Flat-Screen TV: Your Newest Entitlement

I spent about 30 minutes this morning on a White House conference call during which Ed Gillespie, Counselor to the President, tried to talk up the idea of bailing out irresponsible banks and borrowers. I don’t question either President Bush’s or Mr. Gillespie’s conviction that they are doing the right thing, but the call confirmed every suspicion I had that this White House gravely misunderstands the current financial situation and its causes.

Mr. Gillespie started off by saying that he hoped that everyone had heard President Bush’s speech last night, in which he laid out the causes of the current financial situation. But in the speech I heard, the President danced around the real root cause of the mess: human sin, particularly greed, laziness, and irresponsibility. And he showed no understanding of the ways that government has enabled these vices, through the creation and expansion of a welfare state that fuels an entitlement mentality. And because he doesn’t understand government’s complicity, he seeks to expand it.

The spectre that Mr. Gillespie raised if a bail-out plan doesn’t pass reveals the flaws behind the thinking at the White House: People won’t be able to borrow money to buy houses, cars, educations, or flat-screen televisions. Yes, he really mentioned flat-screen televisions. The taxpayers are being asked to foot a $700-Billion bill so that people can continue to buy fancy TVs–on credit.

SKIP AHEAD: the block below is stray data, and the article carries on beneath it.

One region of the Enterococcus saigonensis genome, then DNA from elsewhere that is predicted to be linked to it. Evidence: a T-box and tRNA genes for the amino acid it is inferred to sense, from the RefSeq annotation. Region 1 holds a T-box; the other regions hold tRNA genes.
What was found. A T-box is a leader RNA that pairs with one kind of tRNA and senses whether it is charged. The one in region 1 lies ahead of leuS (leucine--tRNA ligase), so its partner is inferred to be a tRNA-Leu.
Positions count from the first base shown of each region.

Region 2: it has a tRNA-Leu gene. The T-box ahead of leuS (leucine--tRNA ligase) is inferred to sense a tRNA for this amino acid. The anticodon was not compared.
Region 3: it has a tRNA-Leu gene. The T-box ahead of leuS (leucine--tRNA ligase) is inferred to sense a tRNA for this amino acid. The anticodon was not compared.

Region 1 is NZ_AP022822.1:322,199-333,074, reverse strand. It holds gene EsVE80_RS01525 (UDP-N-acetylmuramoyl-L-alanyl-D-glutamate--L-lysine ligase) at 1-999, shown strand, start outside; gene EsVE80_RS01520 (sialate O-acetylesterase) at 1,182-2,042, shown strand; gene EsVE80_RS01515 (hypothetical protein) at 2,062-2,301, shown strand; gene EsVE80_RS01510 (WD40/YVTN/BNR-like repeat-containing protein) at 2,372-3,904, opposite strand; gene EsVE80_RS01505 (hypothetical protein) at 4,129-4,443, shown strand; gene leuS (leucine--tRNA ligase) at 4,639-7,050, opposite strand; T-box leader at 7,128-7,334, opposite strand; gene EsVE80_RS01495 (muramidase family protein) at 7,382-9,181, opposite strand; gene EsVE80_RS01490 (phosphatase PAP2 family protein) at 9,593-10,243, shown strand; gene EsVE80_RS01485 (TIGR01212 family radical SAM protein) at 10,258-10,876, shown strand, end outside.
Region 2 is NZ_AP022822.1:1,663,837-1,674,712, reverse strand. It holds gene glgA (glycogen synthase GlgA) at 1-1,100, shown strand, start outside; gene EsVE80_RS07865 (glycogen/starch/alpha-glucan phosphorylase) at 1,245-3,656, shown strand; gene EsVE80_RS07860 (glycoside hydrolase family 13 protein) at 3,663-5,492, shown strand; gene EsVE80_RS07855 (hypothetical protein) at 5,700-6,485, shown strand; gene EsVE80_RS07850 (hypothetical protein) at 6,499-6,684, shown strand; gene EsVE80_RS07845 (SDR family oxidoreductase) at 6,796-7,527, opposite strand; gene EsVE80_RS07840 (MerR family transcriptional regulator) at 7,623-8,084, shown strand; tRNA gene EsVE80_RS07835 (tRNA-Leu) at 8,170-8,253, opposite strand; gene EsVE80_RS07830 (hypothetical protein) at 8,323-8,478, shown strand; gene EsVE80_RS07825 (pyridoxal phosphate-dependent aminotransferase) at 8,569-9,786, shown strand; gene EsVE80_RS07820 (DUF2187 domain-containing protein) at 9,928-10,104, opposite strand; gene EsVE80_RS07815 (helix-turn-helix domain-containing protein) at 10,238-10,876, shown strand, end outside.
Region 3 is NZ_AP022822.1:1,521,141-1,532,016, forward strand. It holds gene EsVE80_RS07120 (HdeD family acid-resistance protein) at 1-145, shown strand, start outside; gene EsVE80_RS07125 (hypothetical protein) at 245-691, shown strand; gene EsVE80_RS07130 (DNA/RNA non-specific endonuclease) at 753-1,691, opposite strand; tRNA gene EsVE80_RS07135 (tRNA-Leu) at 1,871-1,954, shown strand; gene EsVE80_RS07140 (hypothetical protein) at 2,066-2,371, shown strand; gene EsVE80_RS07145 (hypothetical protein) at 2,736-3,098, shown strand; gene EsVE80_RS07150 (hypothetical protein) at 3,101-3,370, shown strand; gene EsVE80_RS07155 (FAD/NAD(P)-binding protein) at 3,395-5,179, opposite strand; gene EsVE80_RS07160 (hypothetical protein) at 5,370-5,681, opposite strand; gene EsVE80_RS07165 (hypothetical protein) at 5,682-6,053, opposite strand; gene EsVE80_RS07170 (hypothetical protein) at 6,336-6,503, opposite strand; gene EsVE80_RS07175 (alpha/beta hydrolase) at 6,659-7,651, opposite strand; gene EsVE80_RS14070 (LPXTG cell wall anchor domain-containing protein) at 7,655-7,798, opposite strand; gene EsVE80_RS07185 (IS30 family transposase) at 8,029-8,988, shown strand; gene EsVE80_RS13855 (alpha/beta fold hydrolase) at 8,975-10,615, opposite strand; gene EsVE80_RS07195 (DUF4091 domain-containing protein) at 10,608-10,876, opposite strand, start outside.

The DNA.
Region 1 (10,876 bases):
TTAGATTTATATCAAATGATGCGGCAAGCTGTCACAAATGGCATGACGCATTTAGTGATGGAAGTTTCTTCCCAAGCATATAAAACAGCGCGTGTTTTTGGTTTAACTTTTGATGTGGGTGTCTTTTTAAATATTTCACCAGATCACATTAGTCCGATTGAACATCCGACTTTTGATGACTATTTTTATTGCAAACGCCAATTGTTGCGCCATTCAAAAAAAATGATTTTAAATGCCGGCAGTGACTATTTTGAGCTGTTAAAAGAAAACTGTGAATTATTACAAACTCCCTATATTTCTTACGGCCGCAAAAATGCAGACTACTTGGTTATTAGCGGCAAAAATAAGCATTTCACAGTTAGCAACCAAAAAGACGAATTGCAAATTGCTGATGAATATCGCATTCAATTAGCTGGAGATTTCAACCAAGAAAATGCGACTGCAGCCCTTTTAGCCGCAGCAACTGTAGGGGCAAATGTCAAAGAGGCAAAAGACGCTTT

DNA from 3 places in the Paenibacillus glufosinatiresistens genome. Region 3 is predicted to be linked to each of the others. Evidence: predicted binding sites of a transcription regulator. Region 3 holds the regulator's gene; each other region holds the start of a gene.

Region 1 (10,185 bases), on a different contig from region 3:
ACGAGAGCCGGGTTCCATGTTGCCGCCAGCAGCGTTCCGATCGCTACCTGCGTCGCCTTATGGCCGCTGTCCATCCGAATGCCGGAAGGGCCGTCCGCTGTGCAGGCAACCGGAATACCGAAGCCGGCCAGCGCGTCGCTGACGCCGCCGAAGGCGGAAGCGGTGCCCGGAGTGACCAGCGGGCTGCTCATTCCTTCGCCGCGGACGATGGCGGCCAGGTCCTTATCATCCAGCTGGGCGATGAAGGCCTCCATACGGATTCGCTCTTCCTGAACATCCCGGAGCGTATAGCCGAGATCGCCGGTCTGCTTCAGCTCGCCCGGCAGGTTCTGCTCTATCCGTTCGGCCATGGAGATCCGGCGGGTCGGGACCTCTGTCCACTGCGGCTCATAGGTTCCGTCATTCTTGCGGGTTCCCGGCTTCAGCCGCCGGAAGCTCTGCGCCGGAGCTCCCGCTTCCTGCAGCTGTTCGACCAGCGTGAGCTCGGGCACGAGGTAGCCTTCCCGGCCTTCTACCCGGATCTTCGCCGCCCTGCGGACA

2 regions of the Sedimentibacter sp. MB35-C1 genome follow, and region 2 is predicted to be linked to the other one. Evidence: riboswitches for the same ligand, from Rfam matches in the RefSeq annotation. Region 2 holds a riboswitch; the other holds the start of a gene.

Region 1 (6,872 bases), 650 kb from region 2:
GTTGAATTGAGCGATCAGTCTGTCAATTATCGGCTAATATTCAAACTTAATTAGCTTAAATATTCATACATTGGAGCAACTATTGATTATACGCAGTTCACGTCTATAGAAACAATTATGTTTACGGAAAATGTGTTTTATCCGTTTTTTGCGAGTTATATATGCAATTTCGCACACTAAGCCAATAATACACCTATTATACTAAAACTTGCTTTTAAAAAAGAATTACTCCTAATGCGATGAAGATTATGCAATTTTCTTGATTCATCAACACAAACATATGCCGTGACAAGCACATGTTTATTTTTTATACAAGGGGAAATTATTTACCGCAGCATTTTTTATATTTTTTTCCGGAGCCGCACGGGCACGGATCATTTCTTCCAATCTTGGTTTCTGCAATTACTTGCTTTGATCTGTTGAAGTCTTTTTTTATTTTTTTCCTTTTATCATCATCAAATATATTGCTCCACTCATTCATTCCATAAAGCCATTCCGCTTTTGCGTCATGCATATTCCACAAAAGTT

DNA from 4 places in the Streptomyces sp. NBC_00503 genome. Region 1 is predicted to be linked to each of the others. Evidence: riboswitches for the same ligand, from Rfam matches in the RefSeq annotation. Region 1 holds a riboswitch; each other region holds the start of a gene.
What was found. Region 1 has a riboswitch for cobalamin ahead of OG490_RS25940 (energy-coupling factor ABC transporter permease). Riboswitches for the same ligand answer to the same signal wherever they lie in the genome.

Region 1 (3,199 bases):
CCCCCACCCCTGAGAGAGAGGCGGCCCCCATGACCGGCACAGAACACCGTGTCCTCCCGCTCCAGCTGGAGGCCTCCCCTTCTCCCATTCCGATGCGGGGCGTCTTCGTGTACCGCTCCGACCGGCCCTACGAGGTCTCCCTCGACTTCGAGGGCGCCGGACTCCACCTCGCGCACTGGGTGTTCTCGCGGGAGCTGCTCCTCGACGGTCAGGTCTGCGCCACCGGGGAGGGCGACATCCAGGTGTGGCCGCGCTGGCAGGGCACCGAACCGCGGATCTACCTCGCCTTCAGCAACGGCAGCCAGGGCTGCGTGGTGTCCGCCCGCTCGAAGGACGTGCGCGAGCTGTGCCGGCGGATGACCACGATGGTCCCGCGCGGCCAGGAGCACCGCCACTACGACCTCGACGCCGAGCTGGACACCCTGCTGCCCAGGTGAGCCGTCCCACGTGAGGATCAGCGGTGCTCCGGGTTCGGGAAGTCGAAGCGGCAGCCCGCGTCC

But if there’s anything that the current situation reveals it’s that America cannot borrow its way to a synthetic utopia, where everybody has a house, a car, an education, and a flat-screen TV, as a matter of entitlement. And for the taxpayers to assume hundreds of billions of dollars in debt in order to address problems rising from excessive borrowing would be laughable if it weren’t so morally and financially hazardous.

Mr. Gillispie insisted that nobody had come to the Bush XLIII White House “to promote a massive government intervention in the economy”. Then why are they doing it?

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2 thoughts on “Flat-Screen TV: Your Newest Entitlement

  1. One more thought: this “crisis” is a correction. Left to its own devices, the market economy will return to a normal, logical, bubble-free condition. Which reminded me of this quote from one of my favorite authors, Douglas Adams:

    “We have normality. I repeat, we have normality. Anything you still can’t cope with is therefore your own problem.”

    I hope we get there.

  2. Add to that insanity that these TVs are foreign made, and he’s arguing that we should be able to borrow as much money as possible so we can send it overseas! Should I be laughing or crying?

    There is no credit crisis. There is only a lack of available credit for PEOPLE WHO DON’T DESERVE IT, be they individuals or corporations. That’s not a crisis; it’s FAIRNESS!

    My understanding of economics informs me that if people can’t afford something, the seller will either have to keep it or lower the price. Credit drying up means that prices should come down for everything, especially luxury items. (We see that now in the housing market.) Imagine if that were to happen in education, or in health care.

    This proposed bailout is a movement in exactly the wrong direction. It props up an obviously broken system, makes things more costly, and only delays an inevitable collapse.

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